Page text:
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Players’ production of ‘Inherit the Wind’ opens Thursday

Photos submitted to Times Observer From left, Dale Petrush, John Shaugnesy, Kyle Corbin, Kaitlyn McCracken.

Creation or evolution? Faith or freedom of thought? These are the issues on trial in one of the greatest courtroom dramatizations of the 20th Century, and on the docket for the next Warren Players’ production.

“Inherit the Wind” takes the stage in the Mead Family Library Room of the Struthers Library Theatre on March 12, 13, and 14 at 7 p.m. and March 15 at 2 p.m.

Based on the famous Scopes Monkey Trials of 1925, the play pits two illustrious lawyers against each other as the state prosecutes a teacher for discussing Darwin’s theory of evolution in his classroom.

Surrounded by rich oak woodwork, stately iron columns and stack upon stack of antique books, the Library Room will transform into a unique, intimate performance space for the cast of 24. The up close and personal seating practically invites the audience to feel like they’re in the courtroom — and that’s exactly what Director Mark Davis wants when he puts some of them right into the show, as members of the jury.

Davis said his inspiration came from the authors themselves. In a 1996 interview, author Jerome Lawrence (who co-wrote with Robert E. Lee), explained that the drama’s purpose was not only to criticize the then-current state of McCarthyism, but it was also intended to defend intellectual freedom. Lawrence said, “We used the teaching of evolution as a parable, a metaphor for any kind of mind control. It’s not about science versus religion. It’s about the right to think.”

Photos submitted to Times Observer From left, J.D. Shaw, Nick Norrod, John Eggleston, Marty Meddock, Nicholas Abreu, Angela Abreu, Kaitlyn McCracken, Mark Davis, Dale Petrush, Joey Kraemer, Chalina Abreu, Katherine Bowley, Amanda Wolf, Kate Bowley.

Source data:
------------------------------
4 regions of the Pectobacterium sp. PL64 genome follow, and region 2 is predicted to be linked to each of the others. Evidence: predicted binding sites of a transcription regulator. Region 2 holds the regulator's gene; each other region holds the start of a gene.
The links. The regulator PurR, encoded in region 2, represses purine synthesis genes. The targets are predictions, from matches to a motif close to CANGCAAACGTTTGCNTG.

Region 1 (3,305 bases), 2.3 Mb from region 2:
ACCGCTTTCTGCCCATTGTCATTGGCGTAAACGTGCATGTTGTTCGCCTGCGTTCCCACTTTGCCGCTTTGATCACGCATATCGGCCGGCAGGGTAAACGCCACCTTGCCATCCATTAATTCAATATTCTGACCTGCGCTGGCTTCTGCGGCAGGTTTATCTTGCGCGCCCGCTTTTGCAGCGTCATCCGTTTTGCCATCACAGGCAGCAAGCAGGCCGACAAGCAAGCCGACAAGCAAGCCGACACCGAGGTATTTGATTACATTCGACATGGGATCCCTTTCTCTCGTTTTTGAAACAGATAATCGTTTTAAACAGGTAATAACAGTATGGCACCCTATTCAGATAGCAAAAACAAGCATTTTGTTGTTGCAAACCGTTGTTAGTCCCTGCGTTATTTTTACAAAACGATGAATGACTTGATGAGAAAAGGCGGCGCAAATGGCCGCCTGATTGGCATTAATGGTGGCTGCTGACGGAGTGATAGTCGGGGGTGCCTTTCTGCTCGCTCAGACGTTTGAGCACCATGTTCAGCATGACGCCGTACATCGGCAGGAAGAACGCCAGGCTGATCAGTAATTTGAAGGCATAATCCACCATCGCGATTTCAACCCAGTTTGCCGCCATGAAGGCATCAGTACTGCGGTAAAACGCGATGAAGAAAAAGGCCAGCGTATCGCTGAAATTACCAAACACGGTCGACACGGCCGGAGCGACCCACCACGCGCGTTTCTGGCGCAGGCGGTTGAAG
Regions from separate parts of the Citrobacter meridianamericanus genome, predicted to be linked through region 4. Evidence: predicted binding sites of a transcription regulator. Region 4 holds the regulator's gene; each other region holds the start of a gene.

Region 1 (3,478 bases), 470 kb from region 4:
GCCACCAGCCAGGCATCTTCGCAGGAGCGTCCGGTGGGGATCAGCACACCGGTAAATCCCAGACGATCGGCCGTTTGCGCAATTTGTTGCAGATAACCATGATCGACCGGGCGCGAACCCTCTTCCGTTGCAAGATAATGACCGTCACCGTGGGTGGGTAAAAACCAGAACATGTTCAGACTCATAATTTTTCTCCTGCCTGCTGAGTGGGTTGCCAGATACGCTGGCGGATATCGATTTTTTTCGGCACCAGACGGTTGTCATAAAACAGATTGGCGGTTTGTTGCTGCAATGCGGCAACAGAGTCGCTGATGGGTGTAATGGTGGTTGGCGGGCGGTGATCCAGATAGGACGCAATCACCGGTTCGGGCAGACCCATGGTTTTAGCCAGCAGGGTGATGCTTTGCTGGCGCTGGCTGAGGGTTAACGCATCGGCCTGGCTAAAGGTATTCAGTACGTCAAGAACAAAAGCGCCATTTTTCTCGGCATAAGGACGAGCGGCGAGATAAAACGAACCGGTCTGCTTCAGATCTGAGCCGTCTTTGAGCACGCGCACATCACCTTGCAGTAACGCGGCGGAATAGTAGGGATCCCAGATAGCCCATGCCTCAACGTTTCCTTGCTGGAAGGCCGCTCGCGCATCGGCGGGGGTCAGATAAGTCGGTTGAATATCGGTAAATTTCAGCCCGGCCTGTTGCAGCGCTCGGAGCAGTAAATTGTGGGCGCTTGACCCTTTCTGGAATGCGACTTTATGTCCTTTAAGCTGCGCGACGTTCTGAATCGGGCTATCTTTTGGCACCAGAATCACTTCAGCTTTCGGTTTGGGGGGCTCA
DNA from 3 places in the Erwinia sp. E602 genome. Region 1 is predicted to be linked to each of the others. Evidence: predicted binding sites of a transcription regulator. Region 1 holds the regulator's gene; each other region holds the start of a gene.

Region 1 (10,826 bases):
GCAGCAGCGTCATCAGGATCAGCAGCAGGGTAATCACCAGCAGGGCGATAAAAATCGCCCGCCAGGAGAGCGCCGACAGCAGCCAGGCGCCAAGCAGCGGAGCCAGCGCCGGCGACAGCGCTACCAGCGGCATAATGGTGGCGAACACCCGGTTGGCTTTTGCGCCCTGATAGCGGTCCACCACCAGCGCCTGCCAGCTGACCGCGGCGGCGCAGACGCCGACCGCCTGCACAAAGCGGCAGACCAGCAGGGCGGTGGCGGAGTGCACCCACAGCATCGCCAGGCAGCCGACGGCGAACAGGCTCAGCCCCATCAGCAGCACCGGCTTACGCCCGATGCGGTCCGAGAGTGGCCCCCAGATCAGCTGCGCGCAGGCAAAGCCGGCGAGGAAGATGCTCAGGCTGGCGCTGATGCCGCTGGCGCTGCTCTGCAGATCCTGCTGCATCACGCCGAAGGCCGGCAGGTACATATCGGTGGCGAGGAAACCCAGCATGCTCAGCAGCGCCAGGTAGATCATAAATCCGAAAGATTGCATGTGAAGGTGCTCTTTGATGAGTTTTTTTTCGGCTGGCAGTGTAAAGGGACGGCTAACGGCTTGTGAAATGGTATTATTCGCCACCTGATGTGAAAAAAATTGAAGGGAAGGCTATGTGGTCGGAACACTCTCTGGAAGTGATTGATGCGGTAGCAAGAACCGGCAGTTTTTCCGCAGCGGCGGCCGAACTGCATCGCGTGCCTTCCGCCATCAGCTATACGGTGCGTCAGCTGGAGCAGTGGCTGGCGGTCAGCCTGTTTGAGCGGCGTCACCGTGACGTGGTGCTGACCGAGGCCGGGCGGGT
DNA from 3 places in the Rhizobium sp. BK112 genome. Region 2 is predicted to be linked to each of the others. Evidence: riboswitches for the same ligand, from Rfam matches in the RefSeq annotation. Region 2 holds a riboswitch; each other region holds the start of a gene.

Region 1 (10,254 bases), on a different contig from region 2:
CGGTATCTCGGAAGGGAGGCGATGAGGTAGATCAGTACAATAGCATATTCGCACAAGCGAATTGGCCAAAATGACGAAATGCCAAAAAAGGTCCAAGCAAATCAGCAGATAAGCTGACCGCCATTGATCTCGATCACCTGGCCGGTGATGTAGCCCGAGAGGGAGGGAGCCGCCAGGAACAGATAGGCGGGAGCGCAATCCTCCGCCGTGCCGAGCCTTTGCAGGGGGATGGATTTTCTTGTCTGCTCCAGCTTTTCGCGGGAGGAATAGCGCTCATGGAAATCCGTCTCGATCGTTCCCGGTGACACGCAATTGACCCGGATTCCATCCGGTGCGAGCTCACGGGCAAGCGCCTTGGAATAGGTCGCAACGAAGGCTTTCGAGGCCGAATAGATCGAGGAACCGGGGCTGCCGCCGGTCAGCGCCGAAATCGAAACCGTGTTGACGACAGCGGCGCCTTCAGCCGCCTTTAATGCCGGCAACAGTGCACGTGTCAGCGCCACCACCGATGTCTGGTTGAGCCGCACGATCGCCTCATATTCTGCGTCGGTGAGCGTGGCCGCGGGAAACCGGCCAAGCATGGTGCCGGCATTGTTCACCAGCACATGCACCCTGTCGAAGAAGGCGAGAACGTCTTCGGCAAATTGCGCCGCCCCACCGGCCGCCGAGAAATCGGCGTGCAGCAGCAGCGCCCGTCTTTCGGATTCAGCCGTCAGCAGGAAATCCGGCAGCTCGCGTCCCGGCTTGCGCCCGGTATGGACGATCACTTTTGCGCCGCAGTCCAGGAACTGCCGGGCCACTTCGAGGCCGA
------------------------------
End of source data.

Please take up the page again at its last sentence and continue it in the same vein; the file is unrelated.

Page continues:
The authors “wanted the town to be on trial as much as the defendant. They wanted this drama that is played out in front of the audience to hit into the heart of the issues,” Davis said. “My thought is that the audience is much like what the spectators were for the real trial. So, I decided that the 10 men who are already seated in the second scene should come from the audience. The jury members will be able to take their audience seat for scenes that are not in the courtroom. I wanted people to remember that juries are an important part of the legal system and are not volunteers. There is a duty to be done.”

While audience members could find themselves as part of the proceedings, Davis said they won’t have to worry about reading lines on cue. “They have nothing to say just as a real jury, they need only listen,” he said. However, during the trial, people will be able to share their reactions. “The cast knows when to speak out and the audience will catch on as to what they could do. The judge will call order when needed. The cast also sings some hymns and if the audience knows them they can sing along, too,” he said.

In these small ways, the audience will be able to take the drama to heart and give thought to the issues within the play. As the authors stated in their introduction to their work, the play takes place in a small, rural town, not too long ago. This production bridges time, using costuming and props from both modern and earlier times. This is by design, Davis said, “to help show that the issues within this drama have happened throughout time and can continue to happen in the future.”

Tickets for “Inherit the Wind” are $14 for adults or $12 for seniors and students.

Buy tickets online at strutherslibrarytheatre.org or call (814) 723-7231. Tickets are also available one hour prior to show time at the theatre’s box office. For more information, visit warrenplayers.com or facebook.com/warrenplayers.

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